This is probably the fifth day of working on this. Up till now most painting sessions have been short, 15 minutes to half an hour. The first sesion consisted of drawing out in charcoal, fixing the drawing and then working into the drawing with underpainting white which gives the painting early physical presence. When this has dried, burnt sienna, quite thinned with turpentine is washed over. Immediately this has touch dried (very quick, just a few minutes, though the paint is actually still technically wet its wetness has little effect on the thick paint which is then laid, undiluted on top.

All the painting sessions, including the drawing are improvised. I sometimes work from thumbnail sketches I have made but usually these only provide starting points and often I don’t start with anything. The work today took probably in the region of 6 to 7 hours but much of that was in making changes, removing paint, wrestling with composition and just looking, as always.

Awakening Land

March 21, 2010

With so much to do, always, it takes me quite a lot of effort to just sit down here to write this. I know that there are people who are sitting at their computers all day long, blogging. What are they talking about? Who is listening?

Just before Spring officially begins, here is Spring. Almost 60F and in westerley breezes, for the first time for months, the first rain and the first smell of that westerly rain and the smell of earth. In fields which were dry and brittle, the colour and texture of Shredded Wheat, the green begins to show, lower slopes on steep hillsides look like well tended lawns. Everywhere you can almost watch it happening; the green oozing up from beneath the old brown. Clouds of Snowdrops still lie like a stilled Summer sky but now new spikes and new colour. Whilst humans panic, nature which is such an unnoticed yet massive and unstoppable force continues to regenerate, to perpetually self-heal. We so underestimate its power of self restoration.

Cumulus drift in zephyr breeze. Birdsong and Spring sun and spray shadow.

You can call it pretty-pretty or twee or nature table or any other such terms (or insults) but nature is undesigned. The gift of flowers, say (I mean the wildflowers which cover the earth, not Interflora) seems almost to be to cheer us, to give hope and happiness and they do. Yet we know in an analytical, scientific understanding, the flower is only interested in its self-perpetuation and its DNA designs it to be attractive not to us but to the insects which pollinate it. Is the world a beautiful, incredibly diverse, safe and livable body in space, intended to evolve like us, or is it that we have come, over thousands of years to see it that way?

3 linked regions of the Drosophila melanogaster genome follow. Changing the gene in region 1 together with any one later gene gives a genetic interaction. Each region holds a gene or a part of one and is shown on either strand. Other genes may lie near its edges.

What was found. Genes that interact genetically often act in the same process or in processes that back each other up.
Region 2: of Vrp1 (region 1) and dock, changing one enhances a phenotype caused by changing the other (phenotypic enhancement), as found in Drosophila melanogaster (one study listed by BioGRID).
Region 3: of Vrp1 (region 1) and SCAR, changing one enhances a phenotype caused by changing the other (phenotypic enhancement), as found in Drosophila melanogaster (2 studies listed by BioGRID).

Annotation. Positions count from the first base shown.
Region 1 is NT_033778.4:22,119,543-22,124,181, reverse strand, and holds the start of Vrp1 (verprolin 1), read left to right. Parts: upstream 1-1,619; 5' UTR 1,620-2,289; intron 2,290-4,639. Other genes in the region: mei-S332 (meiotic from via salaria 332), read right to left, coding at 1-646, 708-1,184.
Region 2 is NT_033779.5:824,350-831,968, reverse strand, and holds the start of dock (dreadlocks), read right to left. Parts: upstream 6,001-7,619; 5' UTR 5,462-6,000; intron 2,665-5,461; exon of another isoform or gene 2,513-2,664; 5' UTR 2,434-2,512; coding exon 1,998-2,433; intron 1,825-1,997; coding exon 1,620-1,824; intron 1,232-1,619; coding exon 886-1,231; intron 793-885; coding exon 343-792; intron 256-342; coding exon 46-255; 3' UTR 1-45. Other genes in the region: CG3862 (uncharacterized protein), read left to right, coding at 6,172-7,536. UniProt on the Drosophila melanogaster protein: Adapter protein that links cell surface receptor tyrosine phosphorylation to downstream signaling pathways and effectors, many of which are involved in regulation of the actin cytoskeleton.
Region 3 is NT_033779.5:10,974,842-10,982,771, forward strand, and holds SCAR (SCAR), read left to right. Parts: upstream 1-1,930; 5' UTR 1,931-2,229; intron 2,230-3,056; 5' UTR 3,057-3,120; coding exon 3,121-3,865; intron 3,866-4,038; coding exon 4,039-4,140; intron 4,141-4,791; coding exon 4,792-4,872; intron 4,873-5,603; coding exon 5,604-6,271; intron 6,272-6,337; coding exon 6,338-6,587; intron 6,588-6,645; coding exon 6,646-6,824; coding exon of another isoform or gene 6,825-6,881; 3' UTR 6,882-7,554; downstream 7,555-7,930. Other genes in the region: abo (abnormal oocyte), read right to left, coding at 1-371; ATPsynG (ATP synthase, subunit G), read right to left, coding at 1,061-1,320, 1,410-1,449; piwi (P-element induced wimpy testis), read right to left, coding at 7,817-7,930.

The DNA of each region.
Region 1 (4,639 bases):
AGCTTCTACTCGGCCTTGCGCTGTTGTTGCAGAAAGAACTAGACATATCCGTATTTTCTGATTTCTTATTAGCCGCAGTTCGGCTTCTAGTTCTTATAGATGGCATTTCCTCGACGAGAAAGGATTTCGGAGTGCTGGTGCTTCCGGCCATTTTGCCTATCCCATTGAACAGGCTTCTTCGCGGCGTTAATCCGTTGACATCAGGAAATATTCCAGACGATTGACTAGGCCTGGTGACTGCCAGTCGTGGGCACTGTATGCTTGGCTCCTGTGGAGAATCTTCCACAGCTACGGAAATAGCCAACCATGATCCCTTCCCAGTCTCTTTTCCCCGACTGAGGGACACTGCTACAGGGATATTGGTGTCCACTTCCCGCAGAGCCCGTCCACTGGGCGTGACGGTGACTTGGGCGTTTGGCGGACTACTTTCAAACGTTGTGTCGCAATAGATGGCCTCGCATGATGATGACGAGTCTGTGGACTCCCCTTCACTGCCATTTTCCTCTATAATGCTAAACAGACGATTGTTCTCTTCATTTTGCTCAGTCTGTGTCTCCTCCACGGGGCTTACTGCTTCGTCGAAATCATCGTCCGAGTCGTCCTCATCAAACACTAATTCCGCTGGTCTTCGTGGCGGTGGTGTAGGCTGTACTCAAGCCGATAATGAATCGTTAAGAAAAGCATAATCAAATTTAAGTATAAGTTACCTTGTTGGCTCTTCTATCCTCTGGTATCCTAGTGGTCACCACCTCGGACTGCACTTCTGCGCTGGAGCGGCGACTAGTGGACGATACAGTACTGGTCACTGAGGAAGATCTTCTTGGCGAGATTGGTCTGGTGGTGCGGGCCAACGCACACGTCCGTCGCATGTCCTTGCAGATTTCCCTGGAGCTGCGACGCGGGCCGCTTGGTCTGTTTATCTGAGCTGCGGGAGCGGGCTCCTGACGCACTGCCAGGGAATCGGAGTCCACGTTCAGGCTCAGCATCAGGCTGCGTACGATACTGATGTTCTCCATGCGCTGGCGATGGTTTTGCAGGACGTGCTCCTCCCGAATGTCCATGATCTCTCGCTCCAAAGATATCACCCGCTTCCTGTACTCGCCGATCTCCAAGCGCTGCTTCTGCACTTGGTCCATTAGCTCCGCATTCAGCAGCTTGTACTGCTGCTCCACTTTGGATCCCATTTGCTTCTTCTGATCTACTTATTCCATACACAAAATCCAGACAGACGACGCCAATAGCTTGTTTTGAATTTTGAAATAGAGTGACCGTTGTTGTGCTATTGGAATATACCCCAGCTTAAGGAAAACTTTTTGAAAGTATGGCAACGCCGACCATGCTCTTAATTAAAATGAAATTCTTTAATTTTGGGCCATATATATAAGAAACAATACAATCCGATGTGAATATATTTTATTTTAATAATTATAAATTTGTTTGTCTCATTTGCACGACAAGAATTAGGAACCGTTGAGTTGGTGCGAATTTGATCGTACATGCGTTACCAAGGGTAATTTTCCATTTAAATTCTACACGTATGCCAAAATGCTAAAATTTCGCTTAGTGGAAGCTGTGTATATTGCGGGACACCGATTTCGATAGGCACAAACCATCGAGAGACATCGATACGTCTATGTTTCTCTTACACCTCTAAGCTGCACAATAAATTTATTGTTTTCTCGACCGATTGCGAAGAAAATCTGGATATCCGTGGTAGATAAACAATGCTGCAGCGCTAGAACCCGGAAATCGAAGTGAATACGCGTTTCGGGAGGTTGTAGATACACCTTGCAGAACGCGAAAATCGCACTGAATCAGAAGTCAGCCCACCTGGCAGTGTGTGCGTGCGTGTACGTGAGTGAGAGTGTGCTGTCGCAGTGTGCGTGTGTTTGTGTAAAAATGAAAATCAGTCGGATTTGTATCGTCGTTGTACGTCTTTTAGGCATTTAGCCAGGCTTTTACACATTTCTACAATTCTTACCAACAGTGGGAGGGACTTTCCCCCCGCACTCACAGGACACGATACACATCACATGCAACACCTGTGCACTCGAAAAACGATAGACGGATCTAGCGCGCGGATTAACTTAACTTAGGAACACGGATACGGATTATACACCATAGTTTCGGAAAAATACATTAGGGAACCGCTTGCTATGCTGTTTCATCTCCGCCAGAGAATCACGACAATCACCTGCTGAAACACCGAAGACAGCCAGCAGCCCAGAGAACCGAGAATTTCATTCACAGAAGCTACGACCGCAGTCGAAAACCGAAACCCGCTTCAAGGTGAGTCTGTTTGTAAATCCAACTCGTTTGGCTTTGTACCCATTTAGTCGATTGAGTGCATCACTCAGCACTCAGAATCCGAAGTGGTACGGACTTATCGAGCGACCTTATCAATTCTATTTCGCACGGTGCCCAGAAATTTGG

Every day for the next week I shall be publishing a photograph of a painting on which I am working. I have started it but it is very much in a fundamental state. It has to be finished by next Monday so it seemed to me to be a good opportunity to show a little more of my working practices. As always the painting has no preliminaries, no source except for what is initially in my head. You will witness its evolution.

Awakening Land

March 13, 2010

March emerges as a lamb, gently standing on wobbly legs. Every evening is burnished brass to copper and every morning the mountains are cut sharp against a sky which is distilled Cerulean Blue. The Winter slips into Spring and three months of snow shrinks back to neat shapes like Japanese islands in little valleys and ghylls as though brushed tidy by a Zen gardener. Skies are pure Cobalt Blue, lightening to the horizon and becoming yellower, like that early morning Cerulean. Stratus and cumulus and even much higher cirrus is lemony, yet pearl white and pearl grey. Then the mountains, for weeks now sharp edged as though rain should soon be on the way, though it never comes, are influenced by the same Cobalt Blue. This awakening land stirs like an old bear, heaving itself out of hibernation, and it has the look of an old bear, or rather an old teddy bear. The bottoms of valleys which would normally be scattered with nitro-phosphates, which would then be left to soak in the rain to make the grass as green as emerald, are as beautifully drab and dry as the high fells, since no reasonable rain has fallen since November. It is a landscape which under the brightening, almost-Spring sun, looks just like an old teddy bear, tufted and leeched of colour.